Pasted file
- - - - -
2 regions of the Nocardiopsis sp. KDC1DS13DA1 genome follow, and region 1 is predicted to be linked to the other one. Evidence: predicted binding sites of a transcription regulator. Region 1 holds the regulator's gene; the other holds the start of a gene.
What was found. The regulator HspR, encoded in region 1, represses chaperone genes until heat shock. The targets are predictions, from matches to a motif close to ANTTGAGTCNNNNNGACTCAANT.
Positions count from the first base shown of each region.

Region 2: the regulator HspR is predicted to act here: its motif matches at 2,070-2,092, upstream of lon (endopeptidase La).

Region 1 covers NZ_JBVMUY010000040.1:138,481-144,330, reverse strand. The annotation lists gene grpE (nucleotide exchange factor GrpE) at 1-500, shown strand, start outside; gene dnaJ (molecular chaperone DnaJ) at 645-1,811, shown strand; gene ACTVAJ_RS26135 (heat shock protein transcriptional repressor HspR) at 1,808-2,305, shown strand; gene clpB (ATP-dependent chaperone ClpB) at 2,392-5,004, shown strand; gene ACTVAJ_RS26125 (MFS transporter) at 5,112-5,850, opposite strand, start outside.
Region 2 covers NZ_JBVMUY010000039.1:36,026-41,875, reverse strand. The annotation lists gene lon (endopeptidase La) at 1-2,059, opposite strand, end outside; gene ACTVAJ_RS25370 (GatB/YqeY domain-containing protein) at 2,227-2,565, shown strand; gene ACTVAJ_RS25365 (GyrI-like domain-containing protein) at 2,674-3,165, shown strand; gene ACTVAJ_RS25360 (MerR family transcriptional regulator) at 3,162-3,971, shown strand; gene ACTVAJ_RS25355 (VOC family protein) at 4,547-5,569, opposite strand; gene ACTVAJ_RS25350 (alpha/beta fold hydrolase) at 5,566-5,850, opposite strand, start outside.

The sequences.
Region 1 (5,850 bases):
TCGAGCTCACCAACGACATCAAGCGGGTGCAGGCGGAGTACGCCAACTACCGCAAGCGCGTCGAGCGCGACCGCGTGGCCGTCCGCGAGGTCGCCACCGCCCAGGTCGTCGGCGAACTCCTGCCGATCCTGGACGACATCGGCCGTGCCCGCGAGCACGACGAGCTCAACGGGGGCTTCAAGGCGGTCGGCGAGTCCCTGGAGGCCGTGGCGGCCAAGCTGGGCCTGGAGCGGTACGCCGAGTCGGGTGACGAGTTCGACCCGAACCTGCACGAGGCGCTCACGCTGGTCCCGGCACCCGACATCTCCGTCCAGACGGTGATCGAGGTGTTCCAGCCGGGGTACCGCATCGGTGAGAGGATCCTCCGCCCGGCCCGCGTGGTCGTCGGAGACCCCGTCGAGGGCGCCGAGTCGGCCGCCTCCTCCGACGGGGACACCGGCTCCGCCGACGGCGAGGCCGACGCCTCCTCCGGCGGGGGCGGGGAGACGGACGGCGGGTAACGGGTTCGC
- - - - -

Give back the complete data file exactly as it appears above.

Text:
2 regions of the Nocardiopsis sp. KDC1DS13DA1 genome follow, and region 1 is predicted to be linked to the other one. Evidence: predicted binding sites of a transcription regulator. Region 1 holds the regulator's gene; the other holds the start of a gene.
What was found. The regulator HspR, encoded in region 1, represses chaperone genes until heat shock. The targets are predictions, from matches to a motif close to ANTTGAGTCNNNNNGACTCAANT.
Positions count from the first base shown of each region.

Region 2: the regulator HspR is predicted to act here: its motif matches at 2,070-2,092, upstream of lon (endopeptidase La).

Region 1 covers NZ_JBVMUY010000040.1:138,481-144,330, reverse strand. The annotation lists gene grpE (nucleotide exchange factor GrpE) at 1-500, shown strand, start outside; gene dnaJ (molecular chaperone DnaJ) at 645-1,811, shown strand; gene ACTVAJ_RS26135 (heat shock protein transcriptional repressor HspR) at 1,808-2,305, shown strand; gene clpB (ATP-dependent chaperone ClpB) at 2,392-5,004, shown strand; gene ACTVAJ_RS26125 (MFS transporter) at 5,112-5,850, opposite strand, start outside.
Region 2 covers NZ_JBVMUY010000039.1:36,026-41,875, reverse strand. The annotation lists gene lon (endopeptidase La) at 1-2,059, opposite strand, end outside; gene ACTVAJ_RS25370 (GatB/YqeY domain-containing protein) at 2,227-2,565, shown strand; gene ACTVAJ_RS25365 (GyrI-like domain-containing protein) at 2,674-3,165, shown strand; gene ACTVAJ_RS25360 (MerR family transcriptional regulator) at 3,162-3,971, shown strand; gene ACTVAJ_RS25355 (VOC family protein) at 4,547-5,569, opposite strand; gene ACTVAJ_RS25350 (alpha/beta fold hydrolase) at 5,566-5,850, opposite strand, start outside.

The sequences.
Region 1 (5,850 bases):
TCGAGCTCACCAACGACATCAAGCGGGTGCAGGCGGAGTACGCCAACTACCGCAAGCGCGTCGAGCGCGACCGCGTGGCCGTCCGCGAGGTCGCCACCGCCCAGGTCGTCGGCGAACTCCTGCCGATCCTGGACGACATCGGCCGTGCCCGCGAGCACGACGAGCTCAACGGGGGCTTCAAGGCGGTCGGCGAGTCCCTGGAGGCCGTGGCGGCCAAGCTGGGCCTGGAGCGGTACGCCGAGTCGGGTGACGAGTTCGACCCGAACCTGCACGAGGCGCTCACGCTGGTCCCGGCACCCGACATCTCCGTCCAGACGGTGATCGAGGTGTTCCAGCCGGGGTACCGCATCGGTGAGAGGATCCTCCGCCCGGCCCGCGTGGTCGTCGGAGACCCCGTCGAGGGCGCCGAGTCGGCCGCCTCCTCCGACGGGGACACCGGCTCCGCCGACGGCGAGGCCGACGCCTCCTCCGGCGGGGGCGGGGAGACGGACGGCGGGTAACGGGTTCGC